Domestic Terrorism, Cyber-Radicalization, and American College Students
2016 Wright, M. Article
Since 9/11, there has been an increase in domestic terrorism inspired by the Global Salafi Jihad ideology. Some of the individuals who undergo radicalization are U.S. college and university students. Radicalization is promoted on the Internet in ways that appeal to the young and impact those who are searching for their identities, their places in life. Radicalization is complemented by the open environment of higher education, where college- and university-based organizations can become forums for the presentation of radical messages in a way that connects with students. This article describes the four-stage radicalization process, explains why students are particularly vulnerable, and offers suggestions for implementing an effective response.
Resurgent Insurgents: Quantitative Research Into Jihadists Who Get Suspended but Return on Twitter
2016 Wright, S., Denney, D., Pinkerton, A., Jansen, V. and Bryden, J. Article
Jihadists are very active on Twitter but their accounts frequently get suspended. A substantial debate over the effectiveness of suspension has arisen; an important factor is that Jihadists quickly create new accounts, resurging back like a game of whack-a-mole. This causes biases for terrorism and intelligence analysts. Whilst widely acknowledged, little research addresses the problem. In this study we identify resurging Jihadist accounts with novel methods, and provide detailed analysis going beyond previous case-studies. We show that suspension is less disruptive to terrorists than previously thought, whilst the bias and disruption caused to terrorism research has been underestimated.
Boko Haram and the Discourse of Mimicry: a Critical Discourse Analysis of Media Explanations for Boko Haram’s Improved Video Propaganda Quality
2015 Wyszomierski, L.E. Journal
The Nigeria-based violent non-state actor Boko Haram is increasingly reported on in the news media in relation to the Islamic State, another, more prominent, violent non-state actor. In particular, these comparisons have been drawn within the context of reports on Boko Haram’s recent improvement in video propaganda quality. While the associations with the Islamic State are often warranted, there are broader social consequences when colonial power relations are brought into play. Borrowing an approach from critical discourse analysis, 16 online English-language news articles were read through a postcolonial lens in order to analyse the structural relations of dominance that arise when discussing African non-state actors. The analysis revealed that among the corpus of articles, nine developed a discourse of mimicry, which serves to deny Boko Haram full agency, relegate them to a silenced subaltern status, and ultimately to diminish the sense of threat posed to the dominant geopolitical security paradigm.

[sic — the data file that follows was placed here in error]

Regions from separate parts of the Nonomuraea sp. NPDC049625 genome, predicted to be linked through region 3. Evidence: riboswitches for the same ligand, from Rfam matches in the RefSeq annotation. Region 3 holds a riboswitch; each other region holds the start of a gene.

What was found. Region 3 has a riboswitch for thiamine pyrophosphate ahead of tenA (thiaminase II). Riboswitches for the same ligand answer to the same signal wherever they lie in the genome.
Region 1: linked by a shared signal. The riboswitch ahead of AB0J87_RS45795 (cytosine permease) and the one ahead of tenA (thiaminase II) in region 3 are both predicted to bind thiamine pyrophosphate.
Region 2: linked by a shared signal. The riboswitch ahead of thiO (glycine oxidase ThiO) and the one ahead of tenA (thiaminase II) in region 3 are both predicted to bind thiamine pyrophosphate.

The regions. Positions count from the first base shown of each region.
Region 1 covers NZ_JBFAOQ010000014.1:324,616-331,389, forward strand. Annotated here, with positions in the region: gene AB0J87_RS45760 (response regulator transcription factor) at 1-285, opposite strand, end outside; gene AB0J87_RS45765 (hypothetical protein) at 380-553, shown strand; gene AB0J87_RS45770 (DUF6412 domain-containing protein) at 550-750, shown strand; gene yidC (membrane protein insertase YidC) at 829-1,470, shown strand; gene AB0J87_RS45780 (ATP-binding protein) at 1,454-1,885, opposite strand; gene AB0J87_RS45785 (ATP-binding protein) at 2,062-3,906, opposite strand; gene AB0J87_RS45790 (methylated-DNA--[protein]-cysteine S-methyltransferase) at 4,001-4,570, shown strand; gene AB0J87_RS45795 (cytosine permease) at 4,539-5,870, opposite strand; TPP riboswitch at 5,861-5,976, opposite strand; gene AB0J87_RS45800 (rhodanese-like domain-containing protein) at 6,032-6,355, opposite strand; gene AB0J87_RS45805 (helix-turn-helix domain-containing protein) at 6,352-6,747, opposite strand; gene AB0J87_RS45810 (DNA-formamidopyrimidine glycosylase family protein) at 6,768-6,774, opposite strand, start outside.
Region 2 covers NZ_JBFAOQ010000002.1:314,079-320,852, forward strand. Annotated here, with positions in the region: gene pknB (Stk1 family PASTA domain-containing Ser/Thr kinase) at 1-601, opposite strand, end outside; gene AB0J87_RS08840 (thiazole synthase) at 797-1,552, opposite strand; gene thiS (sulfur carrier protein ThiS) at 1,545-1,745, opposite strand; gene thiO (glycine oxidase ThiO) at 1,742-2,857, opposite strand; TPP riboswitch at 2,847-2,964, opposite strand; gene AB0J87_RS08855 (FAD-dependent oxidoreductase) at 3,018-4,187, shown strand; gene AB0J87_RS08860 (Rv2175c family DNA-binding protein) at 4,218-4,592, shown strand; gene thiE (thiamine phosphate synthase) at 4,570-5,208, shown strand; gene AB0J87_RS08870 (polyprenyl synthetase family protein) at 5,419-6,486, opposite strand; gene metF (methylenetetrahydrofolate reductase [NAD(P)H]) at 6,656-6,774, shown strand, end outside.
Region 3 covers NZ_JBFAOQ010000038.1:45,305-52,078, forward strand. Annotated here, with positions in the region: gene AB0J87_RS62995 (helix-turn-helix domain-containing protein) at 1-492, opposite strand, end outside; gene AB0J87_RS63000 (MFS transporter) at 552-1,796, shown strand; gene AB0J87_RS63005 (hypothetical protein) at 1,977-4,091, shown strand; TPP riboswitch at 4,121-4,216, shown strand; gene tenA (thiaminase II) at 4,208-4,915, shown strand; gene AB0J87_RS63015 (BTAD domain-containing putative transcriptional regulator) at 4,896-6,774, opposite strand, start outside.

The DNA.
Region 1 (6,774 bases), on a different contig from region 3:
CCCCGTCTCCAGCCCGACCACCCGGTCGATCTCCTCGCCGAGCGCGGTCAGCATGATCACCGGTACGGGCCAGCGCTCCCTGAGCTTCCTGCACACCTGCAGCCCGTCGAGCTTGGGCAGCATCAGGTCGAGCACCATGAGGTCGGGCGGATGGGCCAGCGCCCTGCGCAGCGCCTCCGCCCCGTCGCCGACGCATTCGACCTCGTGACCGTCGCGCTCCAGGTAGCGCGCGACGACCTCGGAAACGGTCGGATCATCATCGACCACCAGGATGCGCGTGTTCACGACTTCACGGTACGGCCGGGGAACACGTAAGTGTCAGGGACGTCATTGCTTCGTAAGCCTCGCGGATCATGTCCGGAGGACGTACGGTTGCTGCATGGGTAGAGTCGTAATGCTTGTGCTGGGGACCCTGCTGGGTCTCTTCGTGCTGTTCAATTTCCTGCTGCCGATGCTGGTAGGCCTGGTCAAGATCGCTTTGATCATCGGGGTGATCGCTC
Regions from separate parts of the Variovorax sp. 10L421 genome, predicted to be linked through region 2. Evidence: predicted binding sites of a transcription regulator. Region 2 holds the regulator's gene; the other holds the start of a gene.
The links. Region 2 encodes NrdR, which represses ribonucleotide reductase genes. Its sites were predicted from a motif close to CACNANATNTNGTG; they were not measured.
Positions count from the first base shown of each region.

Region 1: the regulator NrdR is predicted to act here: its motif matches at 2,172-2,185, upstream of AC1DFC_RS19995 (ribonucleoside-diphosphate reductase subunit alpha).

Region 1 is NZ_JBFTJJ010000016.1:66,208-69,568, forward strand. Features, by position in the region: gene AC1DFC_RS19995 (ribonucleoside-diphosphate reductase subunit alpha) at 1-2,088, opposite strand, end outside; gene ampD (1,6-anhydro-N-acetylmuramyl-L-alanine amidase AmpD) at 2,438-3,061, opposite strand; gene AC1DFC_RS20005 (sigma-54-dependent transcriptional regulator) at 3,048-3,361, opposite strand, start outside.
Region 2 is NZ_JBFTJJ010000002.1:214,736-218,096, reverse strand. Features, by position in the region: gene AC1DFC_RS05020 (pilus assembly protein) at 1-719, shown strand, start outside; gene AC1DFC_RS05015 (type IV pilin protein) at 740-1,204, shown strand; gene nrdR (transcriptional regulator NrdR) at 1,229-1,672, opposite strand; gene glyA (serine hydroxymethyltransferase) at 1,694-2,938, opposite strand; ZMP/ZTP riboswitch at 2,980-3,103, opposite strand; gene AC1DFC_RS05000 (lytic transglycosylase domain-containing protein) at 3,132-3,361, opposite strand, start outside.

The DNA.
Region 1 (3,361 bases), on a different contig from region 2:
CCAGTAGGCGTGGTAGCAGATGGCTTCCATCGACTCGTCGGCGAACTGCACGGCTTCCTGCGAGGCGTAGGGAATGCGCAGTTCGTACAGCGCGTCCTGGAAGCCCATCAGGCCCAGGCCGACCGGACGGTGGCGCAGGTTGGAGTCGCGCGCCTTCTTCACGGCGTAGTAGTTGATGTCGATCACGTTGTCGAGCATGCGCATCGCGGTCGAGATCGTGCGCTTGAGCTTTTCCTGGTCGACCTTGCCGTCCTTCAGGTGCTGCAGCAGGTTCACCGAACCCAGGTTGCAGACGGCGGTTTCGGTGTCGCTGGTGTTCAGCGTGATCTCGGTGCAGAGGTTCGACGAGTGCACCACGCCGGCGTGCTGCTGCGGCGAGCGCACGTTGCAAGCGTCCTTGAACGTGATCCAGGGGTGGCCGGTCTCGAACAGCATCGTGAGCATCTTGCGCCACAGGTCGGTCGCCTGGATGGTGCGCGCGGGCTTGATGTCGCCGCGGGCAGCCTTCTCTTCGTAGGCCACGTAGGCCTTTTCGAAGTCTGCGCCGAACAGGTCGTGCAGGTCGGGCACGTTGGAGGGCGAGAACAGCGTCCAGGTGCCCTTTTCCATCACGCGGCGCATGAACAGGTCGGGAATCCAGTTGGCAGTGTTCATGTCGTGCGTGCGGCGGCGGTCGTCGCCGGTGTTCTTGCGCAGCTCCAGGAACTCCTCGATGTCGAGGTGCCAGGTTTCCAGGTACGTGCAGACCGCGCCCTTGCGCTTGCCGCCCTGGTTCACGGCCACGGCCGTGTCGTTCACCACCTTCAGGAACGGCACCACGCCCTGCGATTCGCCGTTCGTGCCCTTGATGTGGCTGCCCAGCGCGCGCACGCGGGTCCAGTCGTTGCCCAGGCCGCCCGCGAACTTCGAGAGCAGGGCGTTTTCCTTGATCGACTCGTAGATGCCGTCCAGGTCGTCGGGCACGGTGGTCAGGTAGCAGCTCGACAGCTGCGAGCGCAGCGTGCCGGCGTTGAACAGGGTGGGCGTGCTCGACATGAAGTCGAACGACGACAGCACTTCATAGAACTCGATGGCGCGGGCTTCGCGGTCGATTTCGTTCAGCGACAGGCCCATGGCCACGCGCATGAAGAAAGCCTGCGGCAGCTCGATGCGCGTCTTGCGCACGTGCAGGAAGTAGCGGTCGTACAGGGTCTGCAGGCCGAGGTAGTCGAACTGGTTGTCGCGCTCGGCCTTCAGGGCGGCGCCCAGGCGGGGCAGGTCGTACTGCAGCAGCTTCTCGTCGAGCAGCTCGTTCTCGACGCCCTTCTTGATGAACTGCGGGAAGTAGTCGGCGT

The Internet in Indonesia: Development and Impact of Radical Websites
2010 Yang Hui, J. Journal
The Internet has become a crucial part of modern society's life due to its ability to facilitate communication and structure contemporary society. Indonesia has not been left out of this global phenomenon. The Internet came to Indonesia in 1983 and its usage has continued to expand ever since, especially within institutions of learning and in the government sector. The study of radical websites must be situated within the development of the Internet in Indonesia in general instead of being examined by itself. The impact of certain activities such as cyberterrorism must then be examined in perspective, given the vast expanse of Indonesia as an archipelago and the resulting difficulties in linking the entire country to the Internet. This article seeks to trace the development of the Internet in Indonesia and examine the resulting impact on the reach of the radical Bahasa Indonesia Islamic websites in the Indonesian Archipelago and beyond. It also highlights typical narrative and operations of the radical websites, which serves to distinguish them from radical websites from elsewhere, such as the Middle East.
How dark corners collude: a study on an online Chinese alt-right community
2021 Yang, T. and Fang, K. Article
The rise of the ‘alt-right’ (alternative right) and their communications on the Internet are not unique to the West. This study follows a mixed-methods approach combining topic modeling, social network analysis, and discourse analysis to analyze the discursive and network structure of an online Chinese alt-right community on Weibo. We summarize the topics Chinese alt-right influencers discuss and examine how these topics are interrelated. We find that the Chinese alt-right discourse can be deemed as both an extension and localization of the global alt-right: they frequently discuss global alt-right issues and also hold alt-right ideologies on domestic issues. Meanwhile, influencers in the community are densely connected, suggesting a high level of coordination and cooperation. We particularly identify two discursive strategies that alt-right influencers employ to reproduce the transnational alt-right discourse, namely invented common crisis of majority culture and transnational metaphor usage. These findings provide insights into the transnational aspect of the rise of global alt-right.